Catching Your Limit of Walleye
I first discovered my love of walleye on a remote lake in Canada as a child. I am a meat eater and always have been, so for me fishing is about the meal as much as the sport. I had never even tasted walleye up to this point, and boy was I in for a treat.
We were on a guided fishing trip and woke before dawn to get ready. We got the gear in the boat and headed out as the sun was coming up over the fog. Over the first few hours we caught fish left and right, and soon it was lunch time. Our guide found a gravel bar and ran the boat ashore. I did not have high expectations considering my fishing lunches normally consisted of soggy peanut butter and grape jelly sandwiches.
The guide pulled out a camp stove with what looked like a big wok on top. He proceeded to slice onions and potatoes. Then he gutted and fileted the fish. I had never seen somebody process a fish with such precision. It was almost as if the meat just fell away from the carcass with one swipe of his blade. He breaded the fish and soon the sweet smells of a real short lunch were wafting my way.
After stuffing myself to the point of wanting a nap, we headed back out to catch some more of these wonderful fish. It turned out that my shore lunches were the events I anticipated every day. Because of that trip, I still order walleye almost every time I see it on a menu.
In my mind there are few game fish that taste as good as walleye, and for that reason I try to catch my limit each time I go after them. If I could keep my freezer full of these tasty morsels, I would be a happier man. In this article I will review a few of the tips I have learned for catching lots and lots of walleye.
To catch more walleye, you have to understand that the way they eat is different from other northern fish. Walleye rarely strike the bait or lure in a conventional sense. Instead they swim up to the bait, flare their gills, and inhale it along with the water around it. If anything interrupts this process, you will likely end up without a fish on your line. These tips are designed to accommodate the way the fish eats so you will catch more fish.
Tips To Catch More Fish
Troll with the waves – On most walleye lakes you will have some chop to deal with. If you troll against that chop it can hold your line taught. However, if you troll with the chop it will create a little slack in your line. This slack is needed to make sure the walleye can suck that hook into its mouth without pulling the line tight.
Drop the weight of your line – For most walleye, four to six pound test line is plenty strong to bring in the fish. In addition, a lighter line has less drag in the water. This allows your bait or lure to flow more freely in the water. When your fish goes to inhale the hook, there will be less resistance from the line allowing it to shoot into the mouth of the fish.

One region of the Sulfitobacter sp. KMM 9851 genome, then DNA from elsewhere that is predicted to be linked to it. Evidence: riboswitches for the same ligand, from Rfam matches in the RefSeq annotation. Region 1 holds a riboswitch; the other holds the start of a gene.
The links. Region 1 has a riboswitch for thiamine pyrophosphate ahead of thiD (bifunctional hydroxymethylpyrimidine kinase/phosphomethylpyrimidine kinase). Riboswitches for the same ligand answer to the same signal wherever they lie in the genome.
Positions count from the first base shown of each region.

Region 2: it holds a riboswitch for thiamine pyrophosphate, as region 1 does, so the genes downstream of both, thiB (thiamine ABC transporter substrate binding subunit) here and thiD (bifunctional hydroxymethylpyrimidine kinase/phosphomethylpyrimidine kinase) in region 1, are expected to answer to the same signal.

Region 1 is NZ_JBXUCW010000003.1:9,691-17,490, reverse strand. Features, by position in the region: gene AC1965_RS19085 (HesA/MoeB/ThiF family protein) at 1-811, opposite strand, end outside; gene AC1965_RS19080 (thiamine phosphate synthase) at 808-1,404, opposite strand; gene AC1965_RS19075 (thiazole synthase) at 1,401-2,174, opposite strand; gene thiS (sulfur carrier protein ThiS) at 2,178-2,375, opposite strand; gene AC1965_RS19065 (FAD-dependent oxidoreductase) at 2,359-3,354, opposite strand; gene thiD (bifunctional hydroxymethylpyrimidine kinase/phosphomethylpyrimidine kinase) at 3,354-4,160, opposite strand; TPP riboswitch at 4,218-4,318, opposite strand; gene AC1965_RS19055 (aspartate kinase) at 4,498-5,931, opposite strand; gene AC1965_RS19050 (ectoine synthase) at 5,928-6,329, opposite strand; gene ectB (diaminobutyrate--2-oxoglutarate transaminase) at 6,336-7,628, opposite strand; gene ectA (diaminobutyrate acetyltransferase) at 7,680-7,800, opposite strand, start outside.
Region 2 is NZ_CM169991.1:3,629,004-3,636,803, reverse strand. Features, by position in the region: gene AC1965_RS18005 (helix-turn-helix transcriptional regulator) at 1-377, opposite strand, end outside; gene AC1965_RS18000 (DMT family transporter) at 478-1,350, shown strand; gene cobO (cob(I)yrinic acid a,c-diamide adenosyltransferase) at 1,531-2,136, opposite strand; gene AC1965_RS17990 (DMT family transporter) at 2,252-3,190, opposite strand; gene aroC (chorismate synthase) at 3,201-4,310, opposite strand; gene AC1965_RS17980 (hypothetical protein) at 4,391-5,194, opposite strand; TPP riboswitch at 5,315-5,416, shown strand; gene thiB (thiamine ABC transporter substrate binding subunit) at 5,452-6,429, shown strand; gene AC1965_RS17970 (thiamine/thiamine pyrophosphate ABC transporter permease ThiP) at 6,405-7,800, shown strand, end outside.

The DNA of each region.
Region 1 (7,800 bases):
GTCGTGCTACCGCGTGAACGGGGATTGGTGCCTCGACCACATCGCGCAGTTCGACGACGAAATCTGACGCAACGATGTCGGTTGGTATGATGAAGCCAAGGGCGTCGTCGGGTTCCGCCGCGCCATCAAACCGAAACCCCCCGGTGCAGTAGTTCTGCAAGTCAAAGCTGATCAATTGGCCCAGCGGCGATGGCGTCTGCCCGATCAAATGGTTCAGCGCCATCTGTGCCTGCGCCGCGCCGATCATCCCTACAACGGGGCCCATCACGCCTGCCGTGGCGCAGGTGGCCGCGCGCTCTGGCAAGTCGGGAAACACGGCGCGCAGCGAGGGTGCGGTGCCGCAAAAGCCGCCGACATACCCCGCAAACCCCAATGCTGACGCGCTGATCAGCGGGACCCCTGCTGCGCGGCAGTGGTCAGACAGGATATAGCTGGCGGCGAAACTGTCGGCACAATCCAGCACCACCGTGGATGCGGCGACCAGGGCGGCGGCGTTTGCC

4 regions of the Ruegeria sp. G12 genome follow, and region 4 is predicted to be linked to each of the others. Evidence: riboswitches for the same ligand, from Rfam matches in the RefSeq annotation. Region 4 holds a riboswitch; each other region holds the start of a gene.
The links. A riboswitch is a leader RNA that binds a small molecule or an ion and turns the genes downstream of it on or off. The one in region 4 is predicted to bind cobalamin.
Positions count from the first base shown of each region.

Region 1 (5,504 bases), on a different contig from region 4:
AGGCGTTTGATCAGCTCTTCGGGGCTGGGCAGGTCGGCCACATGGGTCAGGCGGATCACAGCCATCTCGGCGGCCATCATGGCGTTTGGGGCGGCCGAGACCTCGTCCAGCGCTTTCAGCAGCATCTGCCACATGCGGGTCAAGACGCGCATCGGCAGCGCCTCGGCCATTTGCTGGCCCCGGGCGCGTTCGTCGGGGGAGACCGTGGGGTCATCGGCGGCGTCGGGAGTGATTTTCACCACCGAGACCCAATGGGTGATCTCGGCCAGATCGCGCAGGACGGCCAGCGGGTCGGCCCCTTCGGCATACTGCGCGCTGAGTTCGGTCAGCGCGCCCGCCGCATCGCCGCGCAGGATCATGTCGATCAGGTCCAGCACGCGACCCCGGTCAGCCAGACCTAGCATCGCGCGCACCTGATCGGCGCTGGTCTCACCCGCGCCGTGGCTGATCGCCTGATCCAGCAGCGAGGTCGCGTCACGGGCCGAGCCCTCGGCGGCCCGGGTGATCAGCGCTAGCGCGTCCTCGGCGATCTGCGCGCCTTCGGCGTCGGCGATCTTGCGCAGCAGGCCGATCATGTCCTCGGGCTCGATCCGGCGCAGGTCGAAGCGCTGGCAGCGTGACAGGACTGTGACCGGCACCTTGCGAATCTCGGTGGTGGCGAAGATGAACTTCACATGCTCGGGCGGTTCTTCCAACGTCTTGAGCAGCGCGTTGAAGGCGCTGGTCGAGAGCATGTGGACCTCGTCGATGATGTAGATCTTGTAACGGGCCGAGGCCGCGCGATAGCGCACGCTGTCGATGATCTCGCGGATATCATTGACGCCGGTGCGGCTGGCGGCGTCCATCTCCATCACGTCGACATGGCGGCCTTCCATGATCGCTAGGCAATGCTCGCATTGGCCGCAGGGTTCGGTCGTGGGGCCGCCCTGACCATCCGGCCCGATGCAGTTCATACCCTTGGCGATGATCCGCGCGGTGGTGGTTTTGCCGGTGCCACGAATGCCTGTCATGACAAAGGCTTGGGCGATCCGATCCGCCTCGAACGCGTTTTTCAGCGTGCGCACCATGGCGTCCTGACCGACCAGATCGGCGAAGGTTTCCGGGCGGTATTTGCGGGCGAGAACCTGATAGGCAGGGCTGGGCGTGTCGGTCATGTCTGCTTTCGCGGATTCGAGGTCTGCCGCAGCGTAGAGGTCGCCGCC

Change up your motion on crankbait – As you reel in a crankbait, you may get strikes from aggressive fish. However, a steady retrieval is not what the average fish is looking for. If you want to attract the most walleye possible, a stop and go motion works best. Reel it for a moment, let it set for a moment, and then reel again. This will give the less aggressive fish time to go after your bait.
Use a bouncing rig – If you are using live bait, you again want to create slack in the line. One way to do this is to bounce it along the bottom as you retrieve your bait. The best way to accomplish this motion is with a bouncing rig. It is an L shaped wire for your bait that has a sinker built into it. It is the perfect shape to bounce.
Use larger lures and baits – When a fish is striking, smaller lures are often better to ensure it will fit in the mouth of the fish. However, with the way walleye eat you need as much surface area as possible. Just like we wanted less resistance from the line, we want more resistance from the lure. This will allow the fish to suck it into its mouth easier.
Go easy on your jigging action – Often with walleye, long aggressive jigging motions will pull the bait out of the fish’s mouth. You do want enough movement to create some slack, but just pulling it a few inches off the bottom is fine. This will ensure that you hook the fish that do bite.
Any time you can better understand the behavior of a fish, you have a better chance of success. With such a distinctive way of feeding, making these adjustments will definitely make your approach more appealing for walleye. This means more fish in the freezer for me, and hopefully more shore lunches as well.